3. Despite the Lichtenstein: A Retrospective gracing Tate Modern since February I’ve only just managed to visit. I have seen this before (or a very close version of it) at The Guggenheim another lifetime ago. I love his wit and nod to other artists as well as his unique way of expressing what he see’s. Much needed inspiration as I’ve just purchased some acrylics to get back into painting. Oh, and now I want blue hair.
4. I always associate Vampire Weekend with the summer. It’s more their specific sound than a particular memory. So their third album release, Modern Vampires Of The City, is helping me cope with getting the winter coat back out of the cupboard earlier this week. Another solid album from the New Yorker’s.
If I shelve my hormones for a moment I have always been suspicious of Ryan Gosling’s level of perfection. I think he’s been genetically modified to brain wash us into what perfection should look and behave like. Recently I went to see the utterly breathtaking Place Beyond The Pines and left with my mind made up that the only men I’ll date from this moment will wear their t-shirts inside out for no reason, bleach their hair and have a dagger tattoo on their face. Such is the power of Gosling.
My suspicions were cemented for me at the weekend when I got a text from my friend Jo (who I am now in eternal debt to) asking me if I’d heard of Dead Man’s Bones.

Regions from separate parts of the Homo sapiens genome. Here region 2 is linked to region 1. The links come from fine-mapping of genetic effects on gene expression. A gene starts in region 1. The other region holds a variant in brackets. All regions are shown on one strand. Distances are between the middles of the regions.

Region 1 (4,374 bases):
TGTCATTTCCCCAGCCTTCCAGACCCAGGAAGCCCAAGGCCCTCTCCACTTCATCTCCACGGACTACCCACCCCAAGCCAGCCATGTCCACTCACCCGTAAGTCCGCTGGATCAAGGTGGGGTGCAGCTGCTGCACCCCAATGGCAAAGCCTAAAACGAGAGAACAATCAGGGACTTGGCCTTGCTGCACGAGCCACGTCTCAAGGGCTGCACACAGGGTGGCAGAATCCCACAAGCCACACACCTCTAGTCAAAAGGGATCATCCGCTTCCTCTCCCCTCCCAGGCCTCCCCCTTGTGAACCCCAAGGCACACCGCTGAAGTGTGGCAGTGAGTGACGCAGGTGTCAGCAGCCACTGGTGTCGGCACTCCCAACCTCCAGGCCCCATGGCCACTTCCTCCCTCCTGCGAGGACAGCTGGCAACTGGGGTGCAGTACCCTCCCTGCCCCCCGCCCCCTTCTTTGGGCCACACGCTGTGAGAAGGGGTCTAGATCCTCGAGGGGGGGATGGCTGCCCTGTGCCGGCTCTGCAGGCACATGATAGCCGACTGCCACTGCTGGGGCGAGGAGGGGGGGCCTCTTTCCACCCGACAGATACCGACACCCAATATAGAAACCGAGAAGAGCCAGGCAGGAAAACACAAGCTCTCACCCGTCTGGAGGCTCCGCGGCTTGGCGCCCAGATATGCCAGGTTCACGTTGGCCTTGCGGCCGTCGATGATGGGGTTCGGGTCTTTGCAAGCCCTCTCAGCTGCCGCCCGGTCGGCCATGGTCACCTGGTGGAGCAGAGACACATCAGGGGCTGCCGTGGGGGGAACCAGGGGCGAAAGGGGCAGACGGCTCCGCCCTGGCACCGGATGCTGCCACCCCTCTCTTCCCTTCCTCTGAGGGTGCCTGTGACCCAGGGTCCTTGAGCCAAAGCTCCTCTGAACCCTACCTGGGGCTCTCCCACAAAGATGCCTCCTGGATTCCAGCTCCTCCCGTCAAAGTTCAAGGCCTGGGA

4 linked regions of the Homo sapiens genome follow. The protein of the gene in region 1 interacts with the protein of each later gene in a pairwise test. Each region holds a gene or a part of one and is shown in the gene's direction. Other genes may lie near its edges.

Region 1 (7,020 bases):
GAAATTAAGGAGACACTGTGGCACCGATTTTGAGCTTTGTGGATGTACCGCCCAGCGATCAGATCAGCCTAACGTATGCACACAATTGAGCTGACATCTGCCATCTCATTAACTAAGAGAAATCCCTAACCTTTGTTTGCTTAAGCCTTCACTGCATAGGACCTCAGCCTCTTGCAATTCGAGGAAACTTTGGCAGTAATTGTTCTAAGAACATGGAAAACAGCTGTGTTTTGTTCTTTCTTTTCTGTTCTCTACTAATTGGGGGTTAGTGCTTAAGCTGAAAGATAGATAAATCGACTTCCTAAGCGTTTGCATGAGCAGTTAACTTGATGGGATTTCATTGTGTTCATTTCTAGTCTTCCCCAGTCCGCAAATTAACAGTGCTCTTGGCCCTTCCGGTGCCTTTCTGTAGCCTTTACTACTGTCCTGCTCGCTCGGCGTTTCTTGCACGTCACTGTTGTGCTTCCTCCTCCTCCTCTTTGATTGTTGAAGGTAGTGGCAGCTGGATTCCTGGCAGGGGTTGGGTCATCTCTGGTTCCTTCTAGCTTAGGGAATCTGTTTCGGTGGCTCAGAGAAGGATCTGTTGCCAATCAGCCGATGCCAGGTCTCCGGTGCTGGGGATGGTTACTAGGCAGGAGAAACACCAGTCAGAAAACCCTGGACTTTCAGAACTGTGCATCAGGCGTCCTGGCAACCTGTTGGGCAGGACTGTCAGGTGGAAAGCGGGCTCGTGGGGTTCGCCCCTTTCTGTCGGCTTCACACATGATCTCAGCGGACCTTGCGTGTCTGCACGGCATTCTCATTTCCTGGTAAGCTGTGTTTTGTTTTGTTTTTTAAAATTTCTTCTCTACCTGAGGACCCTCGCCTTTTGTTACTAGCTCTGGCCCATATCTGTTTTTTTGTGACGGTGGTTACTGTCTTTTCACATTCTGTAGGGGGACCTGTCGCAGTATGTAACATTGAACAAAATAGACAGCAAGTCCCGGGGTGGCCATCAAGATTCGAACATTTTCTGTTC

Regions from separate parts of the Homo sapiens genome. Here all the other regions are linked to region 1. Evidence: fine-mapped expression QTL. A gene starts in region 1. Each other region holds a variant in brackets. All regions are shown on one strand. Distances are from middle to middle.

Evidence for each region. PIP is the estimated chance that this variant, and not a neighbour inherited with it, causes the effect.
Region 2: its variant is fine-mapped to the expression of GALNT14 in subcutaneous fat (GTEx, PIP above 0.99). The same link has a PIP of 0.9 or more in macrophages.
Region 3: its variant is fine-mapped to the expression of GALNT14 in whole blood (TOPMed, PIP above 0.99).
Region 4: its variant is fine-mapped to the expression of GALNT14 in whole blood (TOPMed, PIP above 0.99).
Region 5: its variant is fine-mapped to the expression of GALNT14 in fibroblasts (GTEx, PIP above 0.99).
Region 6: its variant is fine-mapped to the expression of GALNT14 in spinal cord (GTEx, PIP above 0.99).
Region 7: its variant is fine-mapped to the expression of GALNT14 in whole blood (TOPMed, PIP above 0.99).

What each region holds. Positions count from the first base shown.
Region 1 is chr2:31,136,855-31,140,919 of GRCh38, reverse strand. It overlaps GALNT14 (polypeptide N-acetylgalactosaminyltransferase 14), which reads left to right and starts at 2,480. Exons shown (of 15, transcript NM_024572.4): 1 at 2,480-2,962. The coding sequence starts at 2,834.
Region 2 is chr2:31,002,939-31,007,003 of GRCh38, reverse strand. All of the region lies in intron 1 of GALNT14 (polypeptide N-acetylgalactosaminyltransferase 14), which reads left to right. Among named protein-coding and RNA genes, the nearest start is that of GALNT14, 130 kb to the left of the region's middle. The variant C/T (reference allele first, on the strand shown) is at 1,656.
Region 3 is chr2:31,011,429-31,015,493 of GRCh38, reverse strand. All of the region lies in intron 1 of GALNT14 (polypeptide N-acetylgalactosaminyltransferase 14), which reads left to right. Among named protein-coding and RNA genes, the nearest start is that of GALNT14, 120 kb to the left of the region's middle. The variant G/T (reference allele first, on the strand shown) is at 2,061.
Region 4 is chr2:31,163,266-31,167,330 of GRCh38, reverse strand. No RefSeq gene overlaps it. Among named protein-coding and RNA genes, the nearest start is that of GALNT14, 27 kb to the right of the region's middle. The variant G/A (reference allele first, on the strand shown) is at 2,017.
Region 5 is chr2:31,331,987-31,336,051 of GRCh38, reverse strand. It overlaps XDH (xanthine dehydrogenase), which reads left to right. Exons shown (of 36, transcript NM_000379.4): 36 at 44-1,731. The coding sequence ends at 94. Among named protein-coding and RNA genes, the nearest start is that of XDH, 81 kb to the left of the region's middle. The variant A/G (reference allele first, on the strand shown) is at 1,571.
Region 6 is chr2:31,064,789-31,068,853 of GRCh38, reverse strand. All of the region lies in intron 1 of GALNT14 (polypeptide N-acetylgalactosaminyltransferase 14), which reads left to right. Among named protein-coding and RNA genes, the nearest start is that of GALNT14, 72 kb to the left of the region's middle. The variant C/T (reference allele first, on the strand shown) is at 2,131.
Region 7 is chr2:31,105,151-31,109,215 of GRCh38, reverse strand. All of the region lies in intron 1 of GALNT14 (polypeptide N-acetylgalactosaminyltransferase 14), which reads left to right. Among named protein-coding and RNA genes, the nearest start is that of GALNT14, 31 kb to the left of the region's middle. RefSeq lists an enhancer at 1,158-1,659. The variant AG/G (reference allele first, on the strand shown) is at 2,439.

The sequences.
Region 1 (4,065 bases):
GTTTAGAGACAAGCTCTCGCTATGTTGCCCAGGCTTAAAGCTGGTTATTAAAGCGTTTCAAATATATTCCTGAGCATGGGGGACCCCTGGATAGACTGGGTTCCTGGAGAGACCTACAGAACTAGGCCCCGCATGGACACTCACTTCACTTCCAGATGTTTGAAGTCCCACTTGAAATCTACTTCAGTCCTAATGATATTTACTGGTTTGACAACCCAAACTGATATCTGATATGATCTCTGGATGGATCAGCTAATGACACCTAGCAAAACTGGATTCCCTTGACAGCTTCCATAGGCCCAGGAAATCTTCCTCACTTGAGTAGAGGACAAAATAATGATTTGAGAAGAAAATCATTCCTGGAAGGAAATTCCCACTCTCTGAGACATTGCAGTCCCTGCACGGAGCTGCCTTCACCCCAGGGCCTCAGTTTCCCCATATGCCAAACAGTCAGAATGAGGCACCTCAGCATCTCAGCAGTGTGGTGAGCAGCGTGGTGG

Turns out, and we may be the last people on the planet to know about this but it’s my new obsession so I’m blogging anyway, Ryan Gosling along with Zach Shields wrote an album of love songs for ghosts, zombies, monsters and werewolves . With a children’s choir. With no experience of playing any instruments. Best concept album that’s come into my life since Metronomy’s The English Riviera.
The videos below are worth watching.
Be still my fluttering ovaries.
1. On the occasions I write about music I always scurry away from attempting album reviews. For the sole reason I never agree with the ones I read. Music is so personally emotive that the only thing I’d have to say is “go and listen to it yourself and make up your mind”. I’ve read some disappointing reviews of Mosquito, the latest album from the Yeah Yeah Yeahs, this week. For me their albums are always consistently creative and brilliant. Also, I shall now approach life with all the enthusiasm of a choir master. I also like Karen O’s love child of Willy Wonka and Elvis Presley look.
2. I’ve just finished Philip K. Dick’s Do Androids Dream of Electric Sheep? The book behind Bladerunner. I am sure many of you will disagree with me, but I felt that the book was far richer than the film. But then I always do tend to prefer the original texts. Bookworm over film nerd.
3. We’ve all listened to this a dozen times by now? After numerous false starts, fan edits and sketchy Coachella videos. This is the official edit of Daft Punk’s new song Get Lucky featuring Pharrell Williams and Nile Rodger. It has summer written all over it. Now to dream of a surprise Glastonbury appearance.
4. I opted for Place Beyond The Pines based solely on the fact I have ovaries and Ryan Gosling is in the film (thems the rules now). I knew nothing about the plot other than suspecting it was Drive on motorbikes. I was wrong. It is refreshing, surprising and had a soundtrack that spans every possible genre. Tip for the chaps reading this; Inside out t-shirts and bleach blonde hair is very S/S 13.
5. Perhaps lost amongst the Daft Punk hype the new track by Thundercat is worth your ear time as well. Heartbreaks + Setbacks. Pitchfork fawn over it in their review. They have said exactly what I would, but far more eloquently.